The Future of the Securities Lending Market

Securities Finance as a sector is far from alone when it comes to the challenge of standardising data and how it is created, held, managed, communicated, processed and understood. Most industries have over the last few decades taken advantage of the huge progression in information technology and data/communication to make their businesses more efficient.

The journey has involved huge investments, mainly from individual institutions or organisations acting alone. In other sectors the challenge for standardisation can be because people feel ‘invested’ in their own data models and because everyone was told that ‘data is the new gold’. In capital markets, changing anything to do with data is expected to cost a lot and cause significant risk. The risks being, firstly that “…the status quo isn’t broken, so why fix it?”; and secondly, having to migrate means a potential interim period of supporting, maintaining and paying for duplicate interfaces. Hence, change is commonly kicked down the road or simply runs out of steam.

It must be said, that vendors like Trading Apps have benefited greatly from the lack of data model congruence between institutions. We’ve developed interfaces and communication capabilities that can handle the vast discrepancies that exist in our clients’ ecosystems. It seems at odds, then, that we should be supporting the ISLA CDM project, some might think.

So, in this context, what is this Common Domain Model, or CDM? How can it help? What does it do? It’s worth reiterating what it is (and what it is not) to see where it fits into the securities finance landscape.

First and foremost, the CDM is a form of language (it must be highlighted that the ‘D’ is for ‘Domain’ and not ‘Data’ – an easy mistake). The CDM not only describes all securities finance data objects, e.g., a trade or borrow request, but also the actions that can be performed on them, e.g., a rate change or counter. Furthermore, it describes how those actions are performed, ensuring consistency of outcomes.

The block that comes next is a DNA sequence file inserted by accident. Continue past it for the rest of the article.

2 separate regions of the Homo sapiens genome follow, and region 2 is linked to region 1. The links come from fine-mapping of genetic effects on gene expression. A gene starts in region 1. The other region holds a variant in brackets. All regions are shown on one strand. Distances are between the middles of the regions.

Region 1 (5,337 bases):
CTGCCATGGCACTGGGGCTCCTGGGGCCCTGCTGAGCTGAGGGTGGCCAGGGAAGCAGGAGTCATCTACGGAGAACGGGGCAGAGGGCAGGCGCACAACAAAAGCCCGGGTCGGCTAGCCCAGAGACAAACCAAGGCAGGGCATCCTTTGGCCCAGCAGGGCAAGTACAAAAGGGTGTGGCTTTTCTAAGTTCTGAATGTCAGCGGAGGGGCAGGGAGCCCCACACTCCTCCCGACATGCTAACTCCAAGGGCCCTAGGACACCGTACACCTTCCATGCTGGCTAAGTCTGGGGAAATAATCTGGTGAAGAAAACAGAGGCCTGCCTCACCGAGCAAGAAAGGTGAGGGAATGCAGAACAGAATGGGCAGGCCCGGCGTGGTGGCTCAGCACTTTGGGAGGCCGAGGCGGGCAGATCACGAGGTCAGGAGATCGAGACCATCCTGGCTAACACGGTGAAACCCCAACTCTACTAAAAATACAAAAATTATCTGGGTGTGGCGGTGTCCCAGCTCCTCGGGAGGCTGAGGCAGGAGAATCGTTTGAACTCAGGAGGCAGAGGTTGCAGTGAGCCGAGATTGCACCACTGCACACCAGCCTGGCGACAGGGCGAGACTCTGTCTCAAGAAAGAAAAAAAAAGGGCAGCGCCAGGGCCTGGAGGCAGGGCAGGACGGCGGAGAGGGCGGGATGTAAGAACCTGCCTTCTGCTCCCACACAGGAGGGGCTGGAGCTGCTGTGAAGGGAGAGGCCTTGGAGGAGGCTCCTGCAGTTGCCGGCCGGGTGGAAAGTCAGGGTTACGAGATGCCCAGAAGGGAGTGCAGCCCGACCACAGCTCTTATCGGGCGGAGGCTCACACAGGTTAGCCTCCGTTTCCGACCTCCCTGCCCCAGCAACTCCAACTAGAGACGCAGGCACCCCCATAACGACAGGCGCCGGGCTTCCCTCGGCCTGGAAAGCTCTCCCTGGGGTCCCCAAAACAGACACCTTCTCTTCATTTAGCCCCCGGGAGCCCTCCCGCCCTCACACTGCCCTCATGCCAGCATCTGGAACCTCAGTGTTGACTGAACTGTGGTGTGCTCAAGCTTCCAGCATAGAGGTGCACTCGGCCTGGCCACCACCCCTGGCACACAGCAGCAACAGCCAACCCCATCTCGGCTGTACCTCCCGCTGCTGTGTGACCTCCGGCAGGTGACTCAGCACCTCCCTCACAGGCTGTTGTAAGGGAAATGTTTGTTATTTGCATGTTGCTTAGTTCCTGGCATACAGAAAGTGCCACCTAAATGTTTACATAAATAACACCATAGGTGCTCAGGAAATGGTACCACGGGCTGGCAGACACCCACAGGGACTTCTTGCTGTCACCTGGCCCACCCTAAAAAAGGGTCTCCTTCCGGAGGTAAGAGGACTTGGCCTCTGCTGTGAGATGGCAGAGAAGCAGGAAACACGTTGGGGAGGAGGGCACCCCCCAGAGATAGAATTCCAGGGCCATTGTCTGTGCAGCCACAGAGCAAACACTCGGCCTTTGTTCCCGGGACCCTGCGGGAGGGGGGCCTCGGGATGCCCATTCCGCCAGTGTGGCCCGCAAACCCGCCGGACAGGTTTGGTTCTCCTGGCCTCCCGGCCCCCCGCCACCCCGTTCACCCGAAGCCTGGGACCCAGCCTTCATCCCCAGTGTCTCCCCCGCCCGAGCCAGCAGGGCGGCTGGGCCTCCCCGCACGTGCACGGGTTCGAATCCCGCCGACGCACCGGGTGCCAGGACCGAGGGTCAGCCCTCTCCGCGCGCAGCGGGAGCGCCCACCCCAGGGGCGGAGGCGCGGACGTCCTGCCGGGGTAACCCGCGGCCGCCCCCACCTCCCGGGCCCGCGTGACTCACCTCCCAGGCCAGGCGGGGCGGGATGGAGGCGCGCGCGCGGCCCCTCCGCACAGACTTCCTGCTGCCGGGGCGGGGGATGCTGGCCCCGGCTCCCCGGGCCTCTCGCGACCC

An interesting aspect of the data structure is that they are defined as shared objects. A trade is therefore not labelled as a borrow or a loan; it is labelled as a securities lending trade with attributes showing a borrowing participant and a lending participant.

What the CDM is not, is a system or platform. You cannot buy a CDM. What you would buy, build, or use as a service, is an application that is CDM compliant; the application would store data objects in CDM format, apply actions to that data using CDM methodology, and interface with other platforms using transfers of CDM format data (or indeed pass parameters to call CDM actions on those platforms).

ISLA has been diligently extending the CDM into Securities Finance, giving regular updates to the ISLA Digital Steering Group and CDM Working Group. From the latter the CDM Trading Working sub-Group was formed earlier in 2022, with the aim of crystallising trade flow specifics using a smaller set of participants (including Trading Apps and others already focused on this area of the lifecycle).